Here’s another project from the RIBA President’s Medals, this one by Alexis Quinteros Salazar, a student at the University of Chile in Santiago.
Called “Mining Cenotaph,” it imagines an “occupation” of the tailings piles that have become a toxic urban landmark and a spatial reminder of the region’s economic exploitation.
A museum would be carved into the tailings; in Salazar’s words, this would be a “building that captures the history and symbolism behind mining, enhancing and revitalizing a memory that is currently disaggregated and ignored and has a very high touristic potential.”
In an architectural context such as this, the use of the word “cenotaph” is a pretty clear reference to Étienne-Louis Boullée’s classic speculative project, the “Cenotaph for Newton.” Over multiple generations, that has become something of a prime mover in the history of experimental architectural design.
Punctured walls and ceilings bring light into the interior—
—while the roof is a recreational space for visitors.
Of course, there are a lot of unanswered questions here—including the control of aerosol pollution from the tailings pile itself and that pile’s own long-term structural stability—but the poetic gesture of a public museum grafted into a pile of waste material is worth commending.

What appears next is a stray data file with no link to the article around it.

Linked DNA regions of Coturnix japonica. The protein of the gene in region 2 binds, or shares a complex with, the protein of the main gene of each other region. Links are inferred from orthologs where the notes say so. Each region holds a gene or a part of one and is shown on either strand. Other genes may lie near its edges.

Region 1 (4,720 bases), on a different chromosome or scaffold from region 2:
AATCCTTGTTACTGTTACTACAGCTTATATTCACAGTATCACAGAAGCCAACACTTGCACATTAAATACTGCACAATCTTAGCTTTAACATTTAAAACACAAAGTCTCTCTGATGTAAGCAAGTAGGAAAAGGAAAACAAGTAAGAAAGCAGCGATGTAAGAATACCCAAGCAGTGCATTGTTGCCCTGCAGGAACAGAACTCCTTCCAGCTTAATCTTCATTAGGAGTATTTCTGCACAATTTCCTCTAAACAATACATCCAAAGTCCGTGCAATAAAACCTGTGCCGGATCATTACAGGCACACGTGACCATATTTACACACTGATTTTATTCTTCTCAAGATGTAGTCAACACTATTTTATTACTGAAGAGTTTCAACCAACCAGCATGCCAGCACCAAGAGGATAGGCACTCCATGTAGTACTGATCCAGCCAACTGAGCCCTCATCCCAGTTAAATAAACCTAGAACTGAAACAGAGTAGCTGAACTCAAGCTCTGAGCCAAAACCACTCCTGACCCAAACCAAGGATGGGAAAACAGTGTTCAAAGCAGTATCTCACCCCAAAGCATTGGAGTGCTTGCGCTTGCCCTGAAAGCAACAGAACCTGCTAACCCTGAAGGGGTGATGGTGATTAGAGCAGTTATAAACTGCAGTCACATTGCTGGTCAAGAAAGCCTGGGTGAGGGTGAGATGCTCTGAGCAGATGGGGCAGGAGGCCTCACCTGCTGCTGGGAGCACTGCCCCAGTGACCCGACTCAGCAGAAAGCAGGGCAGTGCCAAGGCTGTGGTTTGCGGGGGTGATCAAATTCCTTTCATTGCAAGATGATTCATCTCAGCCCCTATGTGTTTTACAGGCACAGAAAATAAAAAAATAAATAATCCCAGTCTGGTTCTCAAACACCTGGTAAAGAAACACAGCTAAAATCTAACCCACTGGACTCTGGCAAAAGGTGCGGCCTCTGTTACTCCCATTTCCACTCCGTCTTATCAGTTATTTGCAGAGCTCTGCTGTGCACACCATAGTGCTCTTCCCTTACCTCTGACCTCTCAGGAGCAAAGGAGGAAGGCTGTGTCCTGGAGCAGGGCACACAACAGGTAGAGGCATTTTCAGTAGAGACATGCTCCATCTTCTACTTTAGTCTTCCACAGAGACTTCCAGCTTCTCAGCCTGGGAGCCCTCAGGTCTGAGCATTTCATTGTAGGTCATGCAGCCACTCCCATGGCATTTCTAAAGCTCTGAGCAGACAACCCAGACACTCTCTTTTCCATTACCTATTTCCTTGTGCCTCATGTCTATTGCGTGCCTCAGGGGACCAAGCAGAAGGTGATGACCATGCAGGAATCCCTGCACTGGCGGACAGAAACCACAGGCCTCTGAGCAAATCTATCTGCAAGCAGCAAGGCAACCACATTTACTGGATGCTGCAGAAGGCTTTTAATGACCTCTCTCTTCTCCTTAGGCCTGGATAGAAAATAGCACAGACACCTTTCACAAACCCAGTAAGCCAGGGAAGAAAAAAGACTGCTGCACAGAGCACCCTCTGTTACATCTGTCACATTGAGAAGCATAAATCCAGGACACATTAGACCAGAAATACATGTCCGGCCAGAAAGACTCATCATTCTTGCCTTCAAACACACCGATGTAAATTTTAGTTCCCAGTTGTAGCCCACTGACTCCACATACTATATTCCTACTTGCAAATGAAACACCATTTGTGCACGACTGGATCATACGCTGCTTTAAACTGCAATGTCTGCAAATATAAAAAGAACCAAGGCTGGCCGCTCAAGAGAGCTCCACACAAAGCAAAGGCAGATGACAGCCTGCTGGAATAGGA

The detail I might like this most is where the structure becomes a kind of inversion of Boullée’s dome, which was pierced to make its huge interior space appear illuminated from above by constellations. Here, instead, it is the perforations in the the rooftop that would glow upward from below, as if in resonance with the night skies high above.
Salazar’s project brings to mind a few other proposals seen here over the years, including the extraordinary “Memorial to a Buried Village” by Bo Li and Ge Men, as well as Brandon Mosley’s “Mine Plug” (which actually took its name retroactively from that BLDGBLOG post).
Click through to see slightly larger versions of the images over at the RIBA President’s Medals website.
Finally, don’t miss the Brooklyn food co-op posted earlier, also a recent President’s Medal featured project.